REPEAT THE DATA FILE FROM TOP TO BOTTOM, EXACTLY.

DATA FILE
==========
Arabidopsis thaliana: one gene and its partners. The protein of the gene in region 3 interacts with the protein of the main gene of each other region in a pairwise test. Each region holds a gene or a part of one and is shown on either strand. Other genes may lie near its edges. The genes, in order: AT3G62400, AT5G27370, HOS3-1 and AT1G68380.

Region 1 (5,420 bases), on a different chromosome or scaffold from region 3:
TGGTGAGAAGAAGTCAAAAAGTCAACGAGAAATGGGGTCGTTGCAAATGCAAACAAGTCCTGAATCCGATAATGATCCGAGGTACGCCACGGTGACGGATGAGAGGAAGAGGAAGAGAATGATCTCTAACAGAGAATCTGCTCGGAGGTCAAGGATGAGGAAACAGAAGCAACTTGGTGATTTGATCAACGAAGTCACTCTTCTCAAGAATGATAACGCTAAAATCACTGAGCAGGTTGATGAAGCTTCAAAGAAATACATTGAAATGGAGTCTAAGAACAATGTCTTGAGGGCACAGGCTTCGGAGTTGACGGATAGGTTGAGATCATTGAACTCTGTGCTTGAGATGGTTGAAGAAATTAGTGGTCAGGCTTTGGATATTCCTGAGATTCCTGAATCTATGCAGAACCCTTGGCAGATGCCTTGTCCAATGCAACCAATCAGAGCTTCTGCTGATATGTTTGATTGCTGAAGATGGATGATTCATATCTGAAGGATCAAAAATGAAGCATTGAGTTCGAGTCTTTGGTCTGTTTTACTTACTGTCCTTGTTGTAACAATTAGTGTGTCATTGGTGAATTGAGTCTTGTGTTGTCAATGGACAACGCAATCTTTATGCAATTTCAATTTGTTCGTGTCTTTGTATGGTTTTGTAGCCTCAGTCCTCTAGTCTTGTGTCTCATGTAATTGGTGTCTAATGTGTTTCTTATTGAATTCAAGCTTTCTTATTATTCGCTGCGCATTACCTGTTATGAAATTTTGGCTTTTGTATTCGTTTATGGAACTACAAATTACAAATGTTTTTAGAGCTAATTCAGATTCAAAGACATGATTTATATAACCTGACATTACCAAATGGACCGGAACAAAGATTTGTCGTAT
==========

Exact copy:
Arabidopsis thaliana: one gene and its partners. The protein of the gene in region 3 interacts with the protein of the main gene of each other region in a pairwise test. Each region holds a gene or a part of one and is shown on either strand. Other genes may lie near its edges. The genes, in order: AT3G62400, AT5G27370, HOS3-1 and AT1G68380.

Region 1 (5,420 bases), on a different chromosome or scaffold from region 3:
TGGTGAGAAGAAGTCAAAAAGTCAACGAGAAATGGGGTCGTTGCAAATGCAAACAAGTCCTGAATCCGATAATGATCCGAGGTACGCCACGGTGACGGATGAGAGGAAGAGGAAGAGAATGATCTCTAACAGAGAATCTGCTCGGAGGTCAAGGATGAGGAAACAGAAGCAACTTGGTGATTTGATCAACGAAGTCACTCTTCTCAAGAATGATAACGCTAAAATCACTGAGCAGGTTGATGAAGCTTCAAAGAAATACATTGAAATGGAGTCTAAGAACAATGTCTTGAGGGCACAGGCTTCGGAGTTGACGGATAGGTTGAGATCATTGAACTCTGTGCTTGAGATGGTTGAAGAAATTAGTGGTCAGGCTTTGGATATTCCTGAGATTCCTGAATCTATGCAGAACCCTTGGCAGATGCCTTGTCCAATGCAACCAATCAGAGCTTCTGCTGATATGTTTGATTGCTGAAGATGGATGATTCATATCTGAAGGATCAAAAATGAAGCATTGAGTTCGAGTCTTTGGTCTGTTTTACTTACTGTCCTTGTTGTAACAATTAGTGTGTCATTGGTGAATTGAGTCTTGTGTTGTCAATGGACAACGCAATCTTTATGCAATTTCAATTTGTTCGTGTCTTTGTATGGTTTTGTAGCCTCAGTCCTCTAGTCTTGTGTCTCATGTAATTGGTGTCTAATGTGTTTCTTATTGAATTCAAGCTTTCTTATTATTCGCTGCGCATTACCTGTTATGAAATTTTGGCTTTTGTATTCGTTTATGGAACTACAAATTACAAATGTTTTTAGAGCTAATTCAGATTCAAAGACATGATTTATATAACCTGACATTACCAAATGGACCGGAACAAAGATTTGTCGTAT